Even the most casual of geeks have heard of Klingons and know they’re a race from the Star Trek universe. When 7-Eleven clerks in Colorado were being robbed, threatened with a Klingon Bat’leth, they were able to recognize the ubiquitous sword and describe it as from “the Star Trek TV series” to police.
It is undeniable that the Klingons of Star Trek are a part of that universe, but what of the language that characters hailing from Qo’noS speak? The Klingon language, also referring to itself as
tlhIngan Hol or the “battle language,” was listed by Paramount & CBS in their lawsuit against the fan-funded film Anaxar (Paramount/CBS v. Axanar Productions et al.) that the use of the Klingon language was part of the film’s infringement of their ownership of the Star Trek intellectual property.
Here’s where things get sticky: a living language cannot be owned.
Given that the lawsuit is in the process of being dropped (thanks to both J.J. Abrams and Justin Lin) the question of the legal ownership of the Klingon language is still unanswered. Do CBS and Paramount own a language they commissioned to create?
An intervener on the Paramount & CBS lawsuit, the Language Creation Society, submitted a brief to the court earlier this month, describing: “Plaintiff Paramount Pictures Corporation (‘Paramount’) has claimed this copyright interest for many years, but has not actually asserted it in court before now – most likely because the notion of it is meqHutlh (beyond reason).” They go on to assert, “It is not that they were Dogh (pathetic) or nguq (arrogant) when it comes to intellectual property rights. It would not take a Vulcan to explain their logic – even the Pakleds would know that nobody can ‘own’ a language.*
The derogatory Klingonese insults aside, the Language Creation Society is quite clear in their brief: copyright law does not protect spoken langauges.
Paramount and CBS, undoubtedly believe differently, given that Paramount hired Marc Okrand to create Klingonese for Star Trek, though James Doohan had written the Klingon lines in Star Trek: The Motion Picture (though Okrand came into Trek into the production of Star Trek II: Wrath of Khan). The earliest form of Klingon was insufficient for a conversation, with only some 3000 vocabulary words developed. Okrand later authored The Klingon Dictionary in 1987 and two more follow up books, The Klingon Way and Klingon for the Galactic Traveler, all of which helped establish the language as a full constructed language, with its own vocabulary, grammatical structure, and phonetic inventory specific to it. Okrand once described the language as using elements of human language, but also deliberately making grammatical and phonetic decisions for the language based on aberrations of human languages in order to make it seem most non-human.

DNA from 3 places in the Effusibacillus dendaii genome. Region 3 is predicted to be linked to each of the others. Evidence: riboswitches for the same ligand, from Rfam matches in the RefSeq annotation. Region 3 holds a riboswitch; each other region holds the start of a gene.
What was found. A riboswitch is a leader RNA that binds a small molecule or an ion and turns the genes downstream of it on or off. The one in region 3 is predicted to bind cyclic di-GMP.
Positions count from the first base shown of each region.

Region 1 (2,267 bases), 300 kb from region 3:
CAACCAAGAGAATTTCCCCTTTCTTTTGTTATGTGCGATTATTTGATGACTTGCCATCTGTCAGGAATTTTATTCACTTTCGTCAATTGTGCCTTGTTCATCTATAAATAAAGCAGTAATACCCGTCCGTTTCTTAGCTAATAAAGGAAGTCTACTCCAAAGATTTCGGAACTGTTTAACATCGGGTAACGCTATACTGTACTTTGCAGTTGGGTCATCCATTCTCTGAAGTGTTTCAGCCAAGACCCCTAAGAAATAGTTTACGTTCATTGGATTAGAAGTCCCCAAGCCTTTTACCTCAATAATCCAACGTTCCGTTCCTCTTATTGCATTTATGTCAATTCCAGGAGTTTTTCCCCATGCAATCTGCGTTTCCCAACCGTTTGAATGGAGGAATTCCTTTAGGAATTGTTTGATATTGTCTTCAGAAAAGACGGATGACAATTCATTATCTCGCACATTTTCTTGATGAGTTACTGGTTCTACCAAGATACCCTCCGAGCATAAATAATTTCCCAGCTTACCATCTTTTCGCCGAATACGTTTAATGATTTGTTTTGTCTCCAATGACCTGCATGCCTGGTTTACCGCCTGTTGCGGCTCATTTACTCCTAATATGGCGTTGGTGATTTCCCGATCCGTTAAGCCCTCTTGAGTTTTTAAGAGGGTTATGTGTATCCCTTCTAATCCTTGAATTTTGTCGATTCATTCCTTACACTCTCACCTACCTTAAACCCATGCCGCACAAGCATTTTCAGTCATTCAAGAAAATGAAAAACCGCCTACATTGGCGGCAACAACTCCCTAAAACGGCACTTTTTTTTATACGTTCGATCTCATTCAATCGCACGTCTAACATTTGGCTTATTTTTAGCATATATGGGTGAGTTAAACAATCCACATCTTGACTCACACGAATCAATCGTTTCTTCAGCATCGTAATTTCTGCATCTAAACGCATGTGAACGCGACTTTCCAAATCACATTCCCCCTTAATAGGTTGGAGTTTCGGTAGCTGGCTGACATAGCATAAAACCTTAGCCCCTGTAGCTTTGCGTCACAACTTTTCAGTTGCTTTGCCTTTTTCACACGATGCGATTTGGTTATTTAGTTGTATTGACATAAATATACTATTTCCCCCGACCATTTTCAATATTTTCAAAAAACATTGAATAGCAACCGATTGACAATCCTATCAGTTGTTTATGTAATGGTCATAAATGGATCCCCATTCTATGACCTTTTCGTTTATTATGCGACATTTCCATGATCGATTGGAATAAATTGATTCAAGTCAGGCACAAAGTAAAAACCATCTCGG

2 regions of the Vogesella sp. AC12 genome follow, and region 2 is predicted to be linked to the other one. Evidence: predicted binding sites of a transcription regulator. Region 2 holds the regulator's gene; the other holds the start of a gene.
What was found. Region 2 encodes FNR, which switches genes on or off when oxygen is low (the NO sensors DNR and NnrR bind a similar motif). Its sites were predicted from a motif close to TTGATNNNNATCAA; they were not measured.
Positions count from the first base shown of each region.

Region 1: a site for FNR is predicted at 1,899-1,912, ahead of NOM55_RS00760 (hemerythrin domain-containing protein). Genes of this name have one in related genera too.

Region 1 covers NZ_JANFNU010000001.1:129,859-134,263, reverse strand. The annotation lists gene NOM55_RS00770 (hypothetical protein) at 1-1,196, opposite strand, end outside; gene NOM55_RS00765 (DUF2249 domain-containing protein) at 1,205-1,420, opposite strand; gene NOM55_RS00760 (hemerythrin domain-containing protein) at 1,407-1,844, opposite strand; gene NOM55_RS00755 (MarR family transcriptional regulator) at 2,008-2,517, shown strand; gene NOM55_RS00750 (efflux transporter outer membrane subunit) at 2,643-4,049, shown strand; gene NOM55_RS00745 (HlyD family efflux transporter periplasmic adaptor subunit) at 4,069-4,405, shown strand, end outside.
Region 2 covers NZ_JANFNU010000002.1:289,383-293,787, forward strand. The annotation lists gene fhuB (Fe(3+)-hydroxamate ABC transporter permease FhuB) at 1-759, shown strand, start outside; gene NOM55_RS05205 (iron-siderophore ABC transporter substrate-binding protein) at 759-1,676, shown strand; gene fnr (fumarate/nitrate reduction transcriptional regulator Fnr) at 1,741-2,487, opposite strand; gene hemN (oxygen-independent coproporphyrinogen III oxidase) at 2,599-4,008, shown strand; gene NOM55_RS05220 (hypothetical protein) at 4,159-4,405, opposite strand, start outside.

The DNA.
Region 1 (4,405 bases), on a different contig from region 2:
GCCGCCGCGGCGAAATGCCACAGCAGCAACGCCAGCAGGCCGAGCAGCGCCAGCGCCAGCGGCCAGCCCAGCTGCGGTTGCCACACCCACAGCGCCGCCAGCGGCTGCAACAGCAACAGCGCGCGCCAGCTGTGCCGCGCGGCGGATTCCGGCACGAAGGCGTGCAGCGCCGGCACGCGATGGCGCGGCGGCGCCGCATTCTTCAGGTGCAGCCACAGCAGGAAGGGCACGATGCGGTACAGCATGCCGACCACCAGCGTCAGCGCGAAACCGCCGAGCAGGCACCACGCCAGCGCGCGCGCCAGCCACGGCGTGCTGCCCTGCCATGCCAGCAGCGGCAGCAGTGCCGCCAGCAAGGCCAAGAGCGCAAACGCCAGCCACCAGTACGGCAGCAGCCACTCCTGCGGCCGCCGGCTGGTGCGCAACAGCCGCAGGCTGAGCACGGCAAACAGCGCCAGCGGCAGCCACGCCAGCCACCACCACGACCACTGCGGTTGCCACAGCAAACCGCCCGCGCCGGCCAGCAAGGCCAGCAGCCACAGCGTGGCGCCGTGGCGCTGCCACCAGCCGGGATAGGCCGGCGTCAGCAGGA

Moreover, in their brief, the Language Creation Society expresses that the language has developed a common usage, with many people possessing conversational fluency in it as well as literacy in it. They assert that there are groups of friends whose only common language is Klingonese and that fans of both Star Trek as well as constructed languages have grown the usage of the language.
One Klingon language fan exclusively spoke Klingon to his son for the first 3 years of his life, raising the first native-Klingon speaker; Australian cave tours were offered in Klingon, classic works such as Gilgamesh (ghIlghameS: A Klingon Translation), Hamlet and Much Ado About Nothing have been translated and published in Klingon; and the first play entirely in Klingon, A Klingon Christmas Carol has seen the stage in Chicago. Okrand himself, the linguist behind the Klingon language, wrote the libretto for ‘u’, a Klingon opera.
We’re guilty of using Klingon ourselves, having included the Klingonese petaQ as one of our favourite geeky expletives, especially useful in traffic situations.
The implications of the Paramount and CBS’s legal claim are left unknown at this point, whether it’s for fan films or works created in the language of Klingon. One can only assume that as long as J.J. and Justin have a say, they may leave fan works as they traditionally have: something that fans can use to express their love of a language and a universe that speaks uniquely to them.
What do you think? Does Klingon belong to Paramount/CBS or humanity? What’s your favourite fictional language? Let us know in the comments below!
*Author’s note: the brief uses native Klingonese characters, which were the transliterated into Latin characters and translated into English (in parentheses) by the writer. The brief itself is quite a brilliant read for both the Star Trek geek and the legal geek.
Featured Image Credit: Commedia Beauregard – A Klingon Christmas Carol (Fair Use)
Image Credit: Clipping from Language Creation Society Court Brief (Fair Use), Pocket Books/Star Trek – The Klingon Hamlet (Fair Use)